Approximately finite dimensional C*-algebras are generated (as Banach spaces) by their projections, but they are not von Neumann algebras except in the finite dimensional case. $c$ is an example of this, and the algebra of compact operators on a separable Hilbert space is another.
Blackadar's survey article "Projections in C*-algebras" contains a section called "Existence of projection properties" (starting on page 138), where this property is listed as one among many axioms that are compared ("LP"). It is mentioned there that in the case of $C(X)$ with $X$ compact Hausdorff, most of the axioms are equivalent to total disconnectedness of $X$, which is also equivalent to $C(X)$ being approximately finite dimensional if $X$ is metrizable.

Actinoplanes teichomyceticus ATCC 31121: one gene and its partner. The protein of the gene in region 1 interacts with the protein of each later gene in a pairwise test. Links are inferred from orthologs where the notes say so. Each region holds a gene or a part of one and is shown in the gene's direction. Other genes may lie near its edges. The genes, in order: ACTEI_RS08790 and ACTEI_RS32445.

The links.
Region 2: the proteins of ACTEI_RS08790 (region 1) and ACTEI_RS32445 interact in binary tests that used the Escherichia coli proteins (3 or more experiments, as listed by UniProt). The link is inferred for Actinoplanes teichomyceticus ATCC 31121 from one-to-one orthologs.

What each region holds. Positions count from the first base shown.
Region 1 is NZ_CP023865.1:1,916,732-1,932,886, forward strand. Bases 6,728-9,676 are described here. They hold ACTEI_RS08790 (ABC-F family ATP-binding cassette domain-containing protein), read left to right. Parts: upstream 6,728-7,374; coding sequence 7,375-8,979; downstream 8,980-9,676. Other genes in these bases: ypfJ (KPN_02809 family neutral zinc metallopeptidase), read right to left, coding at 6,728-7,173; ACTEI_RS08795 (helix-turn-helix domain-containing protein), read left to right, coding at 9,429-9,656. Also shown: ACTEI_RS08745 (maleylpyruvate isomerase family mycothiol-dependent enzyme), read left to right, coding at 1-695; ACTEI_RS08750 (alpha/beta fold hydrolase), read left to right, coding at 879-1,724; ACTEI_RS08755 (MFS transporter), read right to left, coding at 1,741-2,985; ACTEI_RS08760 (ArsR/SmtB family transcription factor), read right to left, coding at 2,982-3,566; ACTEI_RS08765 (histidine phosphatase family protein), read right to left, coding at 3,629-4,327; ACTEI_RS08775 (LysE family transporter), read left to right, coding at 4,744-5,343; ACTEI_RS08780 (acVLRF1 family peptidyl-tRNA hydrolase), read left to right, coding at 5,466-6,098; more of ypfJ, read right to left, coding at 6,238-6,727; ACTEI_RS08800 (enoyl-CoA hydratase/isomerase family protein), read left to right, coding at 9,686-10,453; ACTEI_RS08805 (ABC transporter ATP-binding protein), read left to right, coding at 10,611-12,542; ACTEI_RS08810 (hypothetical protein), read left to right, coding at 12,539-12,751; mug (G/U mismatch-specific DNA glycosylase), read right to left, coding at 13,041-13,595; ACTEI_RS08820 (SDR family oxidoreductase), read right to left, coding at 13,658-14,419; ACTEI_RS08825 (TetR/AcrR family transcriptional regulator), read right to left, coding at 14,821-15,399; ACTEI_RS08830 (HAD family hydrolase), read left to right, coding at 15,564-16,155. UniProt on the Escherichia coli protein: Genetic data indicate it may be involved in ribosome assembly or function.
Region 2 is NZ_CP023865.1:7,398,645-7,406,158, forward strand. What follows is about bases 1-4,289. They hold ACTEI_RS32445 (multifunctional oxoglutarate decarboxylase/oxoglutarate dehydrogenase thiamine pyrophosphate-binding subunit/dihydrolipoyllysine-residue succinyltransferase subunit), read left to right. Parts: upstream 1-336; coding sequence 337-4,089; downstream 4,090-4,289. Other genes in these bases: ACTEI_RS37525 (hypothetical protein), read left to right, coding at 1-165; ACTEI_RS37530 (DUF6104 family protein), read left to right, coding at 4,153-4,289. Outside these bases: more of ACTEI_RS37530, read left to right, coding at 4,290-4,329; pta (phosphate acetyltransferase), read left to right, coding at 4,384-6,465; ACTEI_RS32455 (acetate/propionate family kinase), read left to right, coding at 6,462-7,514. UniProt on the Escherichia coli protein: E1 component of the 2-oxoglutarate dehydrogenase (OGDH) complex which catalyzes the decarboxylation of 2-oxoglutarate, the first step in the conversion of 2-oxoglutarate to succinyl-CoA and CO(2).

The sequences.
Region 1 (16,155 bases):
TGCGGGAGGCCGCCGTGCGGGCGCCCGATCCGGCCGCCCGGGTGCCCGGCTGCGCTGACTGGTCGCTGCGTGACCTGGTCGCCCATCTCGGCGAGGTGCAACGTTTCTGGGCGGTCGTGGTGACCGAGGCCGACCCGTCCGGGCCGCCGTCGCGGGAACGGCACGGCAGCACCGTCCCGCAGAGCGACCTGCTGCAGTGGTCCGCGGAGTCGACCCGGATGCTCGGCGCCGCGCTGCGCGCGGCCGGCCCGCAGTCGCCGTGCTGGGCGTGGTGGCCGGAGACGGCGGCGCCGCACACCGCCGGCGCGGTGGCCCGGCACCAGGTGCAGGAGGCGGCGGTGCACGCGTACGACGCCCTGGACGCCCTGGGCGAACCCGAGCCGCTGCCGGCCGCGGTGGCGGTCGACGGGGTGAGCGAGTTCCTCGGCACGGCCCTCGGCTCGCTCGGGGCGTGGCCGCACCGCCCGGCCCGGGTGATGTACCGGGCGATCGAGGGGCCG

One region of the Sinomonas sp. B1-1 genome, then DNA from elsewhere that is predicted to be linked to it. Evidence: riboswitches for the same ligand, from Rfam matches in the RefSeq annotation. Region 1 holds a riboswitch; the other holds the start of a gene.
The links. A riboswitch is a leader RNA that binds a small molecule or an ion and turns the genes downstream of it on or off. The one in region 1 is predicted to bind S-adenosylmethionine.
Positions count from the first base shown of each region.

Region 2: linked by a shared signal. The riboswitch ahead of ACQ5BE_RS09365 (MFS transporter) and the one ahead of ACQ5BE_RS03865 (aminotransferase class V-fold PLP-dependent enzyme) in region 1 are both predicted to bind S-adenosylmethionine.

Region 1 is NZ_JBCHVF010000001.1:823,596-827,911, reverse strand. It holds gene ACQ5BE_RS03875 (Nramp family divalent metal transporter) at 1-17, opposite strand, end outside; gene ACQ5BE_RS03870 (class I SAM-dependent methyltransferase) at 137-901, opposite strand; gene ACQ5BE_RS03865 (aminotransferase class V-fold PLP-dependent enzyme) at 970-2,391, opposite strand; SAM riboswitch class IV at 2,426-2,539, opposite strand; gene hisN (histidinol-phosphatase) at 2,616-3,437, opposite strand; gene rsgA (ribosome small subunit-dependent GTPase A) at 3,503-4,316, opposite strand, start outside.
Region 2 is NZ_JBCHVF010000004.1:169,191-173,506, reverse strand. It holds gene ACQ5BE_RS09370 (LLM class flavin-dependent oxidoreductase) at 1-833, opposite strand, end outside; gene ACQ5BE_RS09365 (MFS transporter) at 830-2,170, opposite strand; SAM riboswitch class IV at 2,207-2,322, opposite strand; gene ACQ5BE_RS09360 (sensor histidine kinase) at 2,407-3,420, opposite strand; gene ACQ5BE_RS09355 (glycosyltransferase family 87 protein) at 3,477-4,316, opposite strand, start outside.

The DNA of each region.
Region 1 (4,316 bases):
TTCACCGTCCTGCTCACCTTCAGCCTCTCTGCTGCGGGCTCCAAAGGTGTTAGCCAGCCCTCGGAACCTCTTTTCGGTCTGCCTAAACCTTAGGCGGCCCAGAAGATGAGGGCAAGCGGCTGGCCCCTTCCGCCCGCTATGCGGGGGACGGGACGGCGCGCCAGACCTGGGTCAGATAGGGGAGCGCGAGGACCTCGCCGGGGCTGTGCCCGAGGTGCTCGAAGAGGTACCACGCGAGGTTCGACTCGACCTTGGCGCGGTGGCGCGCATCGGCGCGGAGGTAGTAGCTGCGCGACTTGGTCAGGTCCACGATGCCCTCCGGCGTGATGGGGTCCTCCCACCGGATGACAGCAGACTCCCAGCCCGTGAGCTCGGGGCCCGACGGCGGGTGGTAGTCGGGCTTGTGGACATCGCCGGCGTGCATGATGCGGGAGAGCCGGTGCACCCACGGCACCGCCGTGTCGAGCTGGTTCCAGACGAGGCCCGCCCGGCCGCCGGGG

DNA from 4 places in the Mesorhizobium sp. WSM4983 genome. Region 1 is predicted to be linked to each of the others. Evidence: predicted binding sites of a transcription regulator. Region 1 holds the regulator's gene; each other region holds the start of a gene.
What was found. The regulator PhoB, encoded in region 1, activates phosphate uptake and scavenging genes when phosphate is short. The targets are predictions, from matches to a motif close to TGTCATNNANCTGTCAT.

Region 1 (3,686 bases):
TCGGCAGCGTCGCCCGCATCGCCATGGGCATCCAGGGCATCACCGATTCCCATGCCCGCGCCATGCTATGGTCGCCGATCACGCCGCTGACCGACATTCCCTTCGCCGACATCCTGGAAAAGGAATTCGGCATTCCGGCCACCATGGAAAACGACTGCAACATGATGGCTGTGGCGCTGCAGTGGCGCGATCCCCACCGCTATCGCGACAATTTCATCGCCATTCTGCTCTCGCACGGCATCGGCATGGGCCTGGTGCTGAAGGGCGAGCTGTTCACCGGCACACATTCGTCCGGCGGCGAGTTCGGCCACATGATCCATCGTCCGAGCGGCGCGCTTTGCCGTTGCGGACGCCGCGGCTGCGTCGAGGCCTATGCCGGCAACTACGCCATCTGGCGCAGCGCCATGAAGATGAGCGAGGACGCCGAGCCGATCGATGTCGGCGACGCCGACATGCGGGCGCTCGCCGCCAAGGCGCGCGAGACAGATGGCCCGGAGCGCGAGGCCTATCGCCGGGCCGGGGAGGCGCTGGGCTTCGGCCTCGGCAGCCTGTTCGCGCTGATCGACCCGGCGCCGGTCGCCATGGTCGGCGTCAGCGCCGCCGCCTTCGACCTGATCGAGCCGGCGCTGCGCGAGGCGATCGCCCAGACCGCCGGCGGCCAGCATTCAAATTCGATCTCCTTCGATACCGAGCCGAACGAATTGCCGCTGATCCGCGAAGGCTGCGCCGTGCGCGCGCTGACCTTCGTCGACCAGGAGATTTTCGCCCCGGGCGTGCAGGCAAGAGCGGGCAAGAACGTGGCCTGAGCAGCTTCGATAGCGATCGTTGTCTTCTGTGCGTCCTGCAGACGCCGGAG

As Yemon mentioned, work of Kaplansky on AW*-algebras is relevant. Piecing together a bit from Blackadar's exposition, citing work of Kaplansky and Kadison (and possibly Sakai, see 6.3.1 and 6.3.3), the following three properties (all at once, not separately) characterize a C*-algebra $A$ as a W*-algebra:
Every maximal commutative C*-subalgebra of $A$ is generated by projections.
The projections of $A$ form a complete lattice.
$A$ has a separating family of normal states.
Adding to Robert Israel's last paragraph, in 6.3.4 it is stated that $C(X)$ is an AW* algebra if and only if $X$ is extremally disconnected (Stonean), and $C(X)$ is a W*-algebra if and only if $X$ is extremally disconnected with a separating family of normal measures (hyperstonean).